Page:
Las Vegas Mayor Carolyn Goodman reacts as she kicked off the demolition of buildings on Thursday, May 17, 2018 where the Courtyard Homeless Resource Center will be built in Las Vegas. (Bizuayehu Tesfaye/Las Vegas Review-Journal) @bizutesfaye
Juan Salinas, left, director of Social Service at the Salvation Army, Ward 3 Councilman Bob Coffin, and Pastor Michael Hatch, right, listen as Las Vegas Mayor Carolyn Goodman speaks on Thursday, May 17, 2018 prior to the demolition of buildings where the Courtyard Homeless Resource Center will be built in Las Vegas. (Bizuayehu Tesfaye/Las Vegas Review-Journal) @bizutesfaye
Las Vegas to give out $10M to help homeless, seniors, youth
Candidates turn up the heat in Las Vegas Justice Court race
Las Vegas City Council OKs controversial open-space law
Proposed district could add sparkle to downtown Las Vegas
With a ceremonial crash, Las Vegas city officials on Thursday kicked off the next phase of a homeless resource center project.
An excavator tore through the roof of an old building on the property off Las Vegas Boulevard North where a permanent homeless courtyard is planned.
“It’s a starting point, not the end point, where homeless people can go to access services,” Las Vegas Mayor Carolyn Goodman said.
The permanent courtyard will offer a range of services to local homeless people at Las Vegas Boulevard North and Foremaster Lane in an area of the city known as the Corridor of Hope, where homeless shelters are clustered and where there is widespread street homelessness.
A temporary courtyard with pop-up services has been operating in a pilot phase for more than a year, but Thursday marked the start of the city’s build-out to a permanent set-up. The existing buildings will be razed, and the $10 million construction project is slated finish by the end of 2019.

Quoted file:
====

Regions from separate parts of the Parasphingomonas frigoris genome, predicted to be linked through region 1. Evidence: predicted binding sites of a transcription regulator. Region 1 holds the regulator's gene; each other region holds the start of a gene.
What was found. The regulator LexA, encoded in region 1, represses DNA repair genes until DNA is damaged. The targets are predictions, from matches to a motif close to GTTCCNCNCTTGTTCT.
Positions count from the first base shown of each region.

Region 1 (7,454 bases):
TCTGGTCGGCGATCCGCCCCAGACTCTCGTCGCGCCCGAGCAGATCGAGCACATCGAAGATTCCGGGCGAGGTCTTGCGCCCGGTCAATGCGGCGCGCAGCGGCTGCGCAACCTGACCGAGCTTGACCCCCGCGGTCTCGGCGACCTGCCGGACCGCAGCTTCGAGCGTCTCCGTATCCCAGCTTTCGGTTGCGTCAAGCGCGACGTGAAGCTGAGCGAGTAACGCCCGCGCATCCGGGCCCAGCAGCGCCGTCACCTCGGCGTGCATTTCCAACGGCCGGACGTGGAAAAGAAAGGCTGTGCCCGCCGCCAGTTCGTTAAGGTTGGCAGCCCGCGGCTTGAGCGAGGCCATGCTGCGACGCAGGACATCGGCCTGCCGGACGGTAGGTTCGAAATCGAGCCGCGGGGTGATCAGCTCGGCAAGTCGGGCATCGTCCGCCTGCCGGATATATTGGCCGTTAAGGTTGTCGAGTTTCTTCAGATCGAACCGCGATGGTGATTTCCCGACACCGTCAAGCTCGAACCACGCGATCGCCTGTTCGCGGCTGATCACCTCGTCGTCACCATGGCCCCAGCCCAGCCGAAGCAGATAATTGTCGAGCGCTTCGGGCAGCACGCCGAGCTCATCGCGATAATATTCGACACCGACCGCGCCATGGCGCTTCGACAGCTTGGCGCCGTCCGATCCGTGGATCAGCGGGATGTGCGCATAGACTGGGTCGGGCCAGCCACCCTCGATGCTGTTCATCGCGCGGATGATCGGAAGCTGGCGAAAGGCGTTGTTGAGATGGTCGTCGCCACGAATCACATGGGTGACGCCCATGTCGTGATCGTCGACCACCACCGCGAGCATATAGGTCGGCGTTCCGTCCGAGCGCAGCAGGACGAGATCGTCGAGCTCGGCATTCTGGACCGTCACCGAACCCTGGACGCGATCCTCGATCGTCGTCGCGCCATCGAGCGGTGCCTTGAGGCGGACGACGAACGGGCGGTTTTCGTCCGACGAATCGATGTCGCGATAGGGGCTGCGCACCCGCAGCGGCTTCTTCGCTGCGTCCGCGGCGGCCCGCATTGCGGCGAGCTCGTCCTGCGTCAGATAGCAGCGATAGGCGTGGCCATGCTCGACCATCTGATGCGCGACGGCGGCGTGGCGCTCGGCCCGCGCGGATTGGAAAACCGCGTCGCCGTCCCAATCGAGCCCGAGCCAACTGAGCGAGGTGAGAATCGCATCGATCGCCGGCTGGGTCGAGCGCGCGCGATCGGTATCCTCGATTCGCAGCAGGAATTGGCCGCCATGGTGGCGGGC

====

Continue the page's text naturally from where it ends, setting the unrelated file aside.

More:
“It doesn’t matter if they’re stoned or sober, they’ll be able to come here and be safe,” Councilman Bob Coffin said.
The courtyard, modeled after a resource center spread across a campus in San Antonio, Texas, will continue to operate on the property next door while construction goes on. Services have been offered during the day, but the courtyard is expected to move to a 24/7 operation this summer, where homeless people will be able to sleep in an open-air but secure location.
The City Council is slated to vote in June on a contract with Southern Nevada CHIPs, for the nonprofit group to operate the courtyard.
The city sold nearly $11 million in bonds to fund the construction.
Contact Jamie Munks at firstname.lastname@example.org or 702-383-0340. Follow @Journo_Jamie_ on Twitter.
— The permanent courtyard, slated to be finished by the end of 2019, will have new buildings with classrooms, shower and restrooms, an intake center, kitchen, mailboxes and pet kennel.
— Construction is scheduled to begin in early 2019, and is expected to cost $10 million.
— Since August 2017, the city has had 5,624 requests for services at the courtyard, including mental health, legal assistance, housing and job opportunities.